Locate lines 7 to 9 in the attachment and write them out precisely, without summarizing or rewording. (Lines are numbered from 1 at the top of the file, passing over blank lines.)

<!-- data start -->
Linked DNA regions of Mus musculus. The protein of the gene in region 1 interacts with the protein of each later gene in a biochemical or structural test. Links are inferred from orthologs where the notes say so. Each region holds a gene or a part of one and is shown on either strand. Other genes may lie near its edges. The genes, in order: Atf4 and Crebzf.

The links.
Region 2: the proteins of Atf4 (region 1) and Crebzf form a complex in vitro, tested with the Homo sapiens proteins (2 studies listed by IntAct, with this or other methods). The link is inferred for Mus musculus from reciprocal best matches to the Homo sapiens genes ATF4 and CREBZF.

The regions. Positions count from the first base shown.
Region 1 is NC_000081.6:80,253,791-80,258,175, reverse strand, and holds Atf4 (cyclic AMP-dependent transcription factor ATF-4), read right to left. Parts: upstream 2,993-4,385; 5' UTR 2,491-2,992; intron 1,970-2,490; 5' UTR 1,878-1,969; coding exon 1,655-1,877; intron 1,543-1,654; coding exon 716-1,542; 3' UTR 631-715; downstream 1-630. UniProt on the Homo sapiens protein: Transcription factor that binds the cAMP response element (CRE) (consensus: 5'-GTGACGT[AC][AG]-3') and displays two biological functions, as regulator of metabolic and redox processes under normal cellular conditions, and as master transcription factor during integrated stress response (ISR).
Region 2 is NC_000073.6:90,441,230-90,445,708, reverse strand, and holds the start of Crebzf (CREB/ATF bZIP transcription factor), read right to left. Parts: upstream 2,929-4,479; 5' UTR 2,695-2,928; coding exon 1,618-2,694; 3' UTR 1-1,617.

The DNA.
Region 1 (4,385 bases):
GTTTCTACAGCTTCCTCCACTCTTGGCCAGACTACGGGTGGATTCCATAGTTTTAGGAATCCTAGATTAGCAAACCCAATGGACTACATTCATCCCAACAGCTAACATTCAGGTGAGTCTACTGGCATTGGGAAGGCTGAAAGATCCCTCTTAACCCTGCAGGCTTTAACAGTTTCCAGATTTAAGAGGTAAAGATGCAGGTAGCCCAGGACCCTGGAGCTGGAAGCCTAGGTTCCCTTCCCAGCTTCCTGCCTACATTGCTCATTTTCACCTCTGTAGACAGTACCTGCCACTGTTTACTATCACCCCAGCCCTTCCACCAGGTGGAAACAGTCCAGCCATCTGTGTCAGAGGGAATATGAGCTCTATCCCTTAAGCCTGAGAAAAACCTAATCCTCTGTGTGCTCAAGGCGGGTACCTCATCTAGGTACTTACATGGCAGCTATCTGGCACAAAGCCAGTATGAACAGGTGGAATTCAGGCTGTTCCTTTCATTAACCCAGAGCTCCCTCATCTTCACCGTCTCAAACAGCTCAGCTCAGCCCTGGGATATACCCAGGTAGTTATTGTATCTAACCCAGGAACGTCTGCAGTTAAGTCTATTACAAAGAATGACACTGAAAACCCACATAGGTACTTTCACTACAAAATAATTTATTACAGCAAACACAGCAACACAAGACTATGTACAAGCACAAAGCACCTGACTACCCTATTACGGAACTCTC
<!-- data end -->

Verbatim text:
The DNA.
Region 1 (4,385 bases):
GTTTCTACAGCTTCCTCCACTCTTGGCCAGACTACGGGTGGATTCCATAGTTTTAGGAATCCTAGATTAGCAAACCCAATGGACTACATTCATCCCAACAGCTAACATTCAGGTGAGTCTACTGGCATTGGGAAGGCTGAAAGATCCCTCTTAACCCTGCAGGCTTTAACAGTTTCCAGATTTAAGAGGTAAAGATGCAGGTAGCCCAGGACCCTGGAGCTGGAAGCCTAGGTTCCCTTCCCAGCTTCCTGCCTACATTGCTCATTTTCACCTCTGTAGACAGTACCTGCCACTGTTTACTATCACCCCAGCCCTTCCACCAGGTGGAAACAGTCCAGCCATCTGTGTCAGAGGGAATATGAGCTCTATCCCTTAAGCCTGAGAAAAACCTAATCCTCTGTGTGCTCAAGGCGGGTACCTCATCTAGGTACTTACATGGCAGCTATCTGGCACAAAGCCAGTATGAACAGGTGGAATTCAGGCTGTTCCTTTCATTAACCCAGAGCTCCCTCATCTTCACCGTCTCAAACAGCTCAGCTCAGCCCTGGGATATACCCAGGTAGTTATTGTATCTAACCCAGGAACGTCTGCAGTTAAGTCTATTACAAAGAATGACACTGAAAACCCACATAGGTACTTTCACTACAAAATAATTTATTACAGCAAACACAGCAACACAAGACTATGTACAAGCACAAAGCACCTGACTACCCTATTACGGAACTCTC